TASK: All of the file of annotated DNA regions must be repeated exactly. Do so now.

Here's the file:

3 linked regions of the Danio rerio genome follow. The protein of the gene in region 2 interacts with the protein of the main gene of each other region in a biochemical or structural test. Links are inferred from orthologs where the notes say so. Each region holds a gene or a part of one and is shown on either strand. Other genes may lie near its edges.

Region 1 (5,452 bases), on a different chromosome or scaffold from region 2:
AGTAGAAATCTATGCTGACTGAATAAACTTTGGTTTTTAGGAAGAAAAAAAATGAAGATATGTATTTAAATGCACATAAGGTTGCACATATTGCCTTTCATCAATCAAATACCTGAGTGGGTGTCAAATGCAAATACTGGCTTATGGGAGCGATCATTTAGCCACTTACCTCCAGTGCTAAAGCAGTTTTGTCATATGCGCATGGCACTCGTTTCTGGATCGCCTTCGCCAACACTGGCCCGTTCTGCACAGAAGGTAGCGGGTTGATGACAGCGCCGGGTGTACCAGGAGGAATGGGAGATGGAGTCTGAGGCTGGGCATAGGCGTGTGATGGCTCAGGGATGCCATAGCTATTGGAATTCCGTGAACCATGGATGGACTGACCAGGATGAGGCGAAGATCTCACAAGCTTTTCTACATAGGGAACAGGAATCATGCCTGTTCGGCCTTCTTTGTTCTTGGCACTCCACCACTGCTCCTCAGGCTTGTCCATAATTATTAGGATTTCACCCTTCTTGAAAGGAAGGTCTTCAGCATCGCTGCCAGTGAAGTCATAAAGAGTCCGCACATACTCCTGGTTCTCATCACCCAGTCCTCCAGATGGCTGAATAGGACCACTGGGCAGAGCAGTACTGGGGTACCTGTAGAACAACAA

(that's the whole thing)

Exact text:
3 linked regions of the Danio rerio genome follow. The protein of the gene in region 2 interacts with the protein of the main gene of each other region in a biochemical or structural test. Links are inferred from orthologs where the notes say so. Each region holds a gene or a part of one and is shown on either strand. Other genes may lie near its edges.

Region 1 (5,452 bases), on a different chromosome or scaffold from region 2:
AGTAGAAATCTATGCTGACTGAATAAACTTTGGTTTTTAGGAAGAAAAAAAATGAAGATATGTATTTAAATGCACATAAGGTTGCACATATTGCCTTTCATCAATCAAATACCTGAGTGGGTGTCAAATGCAAATACTGGCTTATGGGAGCGATCATTTAGCCACTTACCTCCAGTGCTAAAGCAGTTTTGTCATATGCGCATGGCACTCGTTTCTGGATCGCCTTCGCCAACACTGGCCCGTTCTGCACAGAAGGTAGCGGGTTGATGACAGCGCCGGGTGTACCAGGAGGAATGGGAGATGGAGTCTGAGGCTGGGCATAGGCGTGTGATGGCTCAGGGATGCCATAGCTATTGGAATTCCGTGAACCATGGATGGACTGACCAGGATGAGGCGAAGATCTCACAAGCTTTTCTACATAGGGAACAGGAATCATGCCTGTTCGGCCTTCTTTGTTCTTGGCACTCCACCACTGCTCCTCAGGCTTGTCCATAATTATTAGGATTTCACCCTTCTTGAAAGGAAGGTCTTCAGCATCGCTGCCAGTGAAGTCATAAAGAGTCCGCACATACTCCTGGTTCTCATCACCCAGTCCTCCAGATGGCTGAATAGGACCACTGGGCAGAGCAGTACTGGGGTACCTGTAGAACAACAA